Turkish man assaulted for missionary activities
The incident, the latest in a string of religiously-motivated attacks in Turkey in recent years, happened on a busy avenue in Istanbul's Kadikoy district, before the eyes of dozens of passers-by.
Istanbul -- A 24-year-old street seller assaulted a man on grounds he was proselytizing Christianity, holding a knife to his throat in downtown Istanbul before surrendering to police, newspapers reported Tuesday.
The incident, the latest in a string of religiously-motivated attacks in Turkey in recent years, happened Monday on a busy avenue in Istanbul's Kadikoy district, before the eyes of dozens of passers-by.
The assailant -- identified as 24-year-old pirate CD vendor Yasin Karasu -- wrapped a Turkish flag around the head of Ismail Aydin, 35, put a knife to his throat and shouted "This is Turkey, you cannot distribute Bibles here," the Haberturk newspaper said.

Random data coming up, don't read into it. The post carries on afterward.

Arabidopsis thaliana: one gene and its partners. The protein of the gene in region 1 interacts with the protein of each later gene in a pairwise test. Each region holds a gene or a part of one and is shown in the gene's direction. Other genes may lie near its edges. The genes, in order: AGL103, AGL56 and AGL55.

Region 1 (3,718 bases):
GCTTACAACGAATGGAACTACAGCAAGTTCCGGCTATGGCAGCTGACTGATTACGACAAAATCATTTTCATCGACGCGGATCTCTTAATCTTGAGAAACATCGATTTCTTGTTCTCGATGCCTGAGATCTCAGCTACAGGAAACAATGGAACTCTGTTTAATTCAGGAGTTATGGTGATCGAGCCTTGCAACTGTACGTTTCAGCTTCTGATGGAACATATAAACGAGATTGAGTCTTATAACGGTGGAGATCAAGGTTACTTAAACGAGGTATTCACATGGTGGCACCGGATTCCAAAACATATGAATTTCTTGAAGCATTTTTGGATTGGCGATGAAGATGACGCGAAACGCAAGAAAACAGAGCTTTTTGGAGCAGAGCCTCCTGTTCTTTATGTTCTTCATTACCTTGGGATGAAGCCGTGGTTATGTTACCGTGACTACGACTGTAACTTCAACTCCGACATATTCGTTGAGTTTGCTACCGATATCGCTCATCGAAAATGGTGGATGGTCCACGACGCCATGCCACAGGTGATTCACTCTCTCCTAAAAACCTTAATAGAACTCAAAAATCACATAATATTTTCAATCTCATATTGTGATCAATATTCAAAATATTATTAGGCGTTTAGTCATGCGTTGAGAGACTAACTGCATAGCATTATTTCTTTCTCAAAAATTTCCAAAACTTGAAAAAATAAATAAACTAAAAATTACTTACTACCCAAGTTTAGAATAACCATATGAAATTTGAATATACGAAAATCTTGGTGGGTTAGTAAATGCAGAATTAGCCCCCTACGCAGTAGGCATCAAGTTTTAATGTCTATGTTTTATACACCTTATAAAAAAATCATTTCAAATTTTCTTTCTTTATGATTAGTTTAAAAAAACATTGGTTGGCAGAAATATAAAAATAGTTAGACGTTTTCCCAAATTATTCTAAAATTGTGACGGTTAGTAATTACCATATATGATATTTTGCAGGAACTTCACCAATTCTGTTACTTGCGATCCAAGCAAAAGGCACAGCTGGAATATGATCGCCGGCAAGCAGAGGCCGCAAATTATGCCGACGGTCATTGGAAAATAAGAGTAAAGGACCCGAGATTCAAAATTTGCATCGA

The stand-off lasted for 20 minutes before the police persuaded the assailant to surrender, according to the Sabah daily.
Karasu later told the police he was angry with Aydin for converting to Christianity and engaging in missionary activities, Sabah said, while the Vatan daily suggested the assailant was mentally disturbed.
Proselytizing is generally viewed with suspicion in Turkey, whose population is predominantly Muslim, with tiny Greek Orthodox, Catholic, Armenian and Jewish communities, concentrated in Istanbul.
An Italian Roman Catholic priest was shot dead in 2006 and three Protestants -- a German missionary and two Turkish converts -- had their throats slit in 2007.
Two Catholic priests have been stabbed and several churches have reported harassment and threats.
The incidents have fuelled fears of rising nationalism and hostility against non-Muslims in Turkey, which is seeking to join the European Union.